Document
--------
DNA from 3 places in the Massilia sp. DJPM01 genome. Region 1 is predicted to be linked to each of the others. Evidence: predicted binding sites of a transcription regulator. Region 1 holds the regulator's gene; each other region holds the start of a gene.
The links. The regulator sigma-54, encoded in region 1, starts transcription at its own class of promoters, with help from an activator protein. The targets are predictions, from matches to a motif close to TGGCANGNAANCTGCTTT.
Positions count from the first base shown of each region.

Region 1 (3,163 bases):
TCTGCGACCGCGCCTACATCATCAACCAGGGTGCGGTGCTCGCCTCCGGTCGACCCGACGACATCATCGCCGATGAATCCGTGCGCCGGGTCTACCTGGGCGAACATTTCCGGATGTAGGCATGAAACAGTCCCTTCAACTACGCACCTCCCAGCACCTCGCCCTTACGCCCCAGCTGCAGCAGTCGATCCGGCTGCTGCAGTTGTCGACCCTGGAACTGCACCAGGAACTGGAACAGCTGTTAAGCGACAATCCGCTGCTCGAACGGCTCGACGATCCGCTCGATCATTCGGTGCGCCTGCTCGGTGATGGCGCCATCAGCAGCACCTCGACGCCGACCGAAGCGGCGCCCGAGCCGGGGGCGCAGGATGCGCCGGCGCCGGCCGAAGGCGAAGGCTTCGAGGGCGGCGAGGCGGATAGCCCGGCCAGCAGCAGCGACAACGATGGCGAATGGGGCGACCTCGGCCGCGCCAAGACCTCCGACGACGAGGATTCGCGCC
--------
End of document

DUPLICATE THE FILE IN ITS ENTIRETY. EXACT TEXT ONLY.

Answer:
DNA from 3 places in the Massilia sp. DJPM01 genome. Region 1 is predicted to be linked to each of the others. Evidence: predicted binding sites of a transcription regulator. Region 1 holds the regulator's gene; each other region holds the start of a gene.
The links. The regulator sigma-54, encoded in region 1, starts transcription at its own class of promoters, with help from an activator protein. The targets are predictions, from matches to a motif close to TGGCANGNAANCTGCTTT.
Positions count from the first base shown of each region.

Region 1 (3,163 bases):
TCTGCGACCGCGCCTACATCATCAACCAGGGTGCGGTGCTCGCCTCCGGTCGACCCGACGACATCATCGCCGATGAATCCGTGCGCCGGGTCTACCTGGGCGAACATTTCCGGATGTAGGCATGAAACAGTCCCTTCAACTACGCACCTCCCAGCACCTCGCCCTTACGCCCCAGCTGCAGCAGTCGATCCGGCTGCTGCAGTTGTCGACCCTGGAACTGCACCAGGAACTGGAACAGCTGTTAAGCGACAATCCGCTGCTCGAACGGCTCGACGATCCGCTCGATCATTCGGTGCGCCTGCTCGGTGATGGCGCCATCAGCAGCACCTCGACGCCGACCGAAGCGGCGCCCGAGCCGGGGGCGCAGGATGCGCCGGCGCCGGCCGAAGGCGAAGGCTTCGAGGGCGGCGAGGCGGATAGCCCGGCCAGCAGCAGCGACAACGATGGCGAATGGGGCGACCTCGGCCGCGCCAAGACCTCCGACGACGAGGATTCGCGCC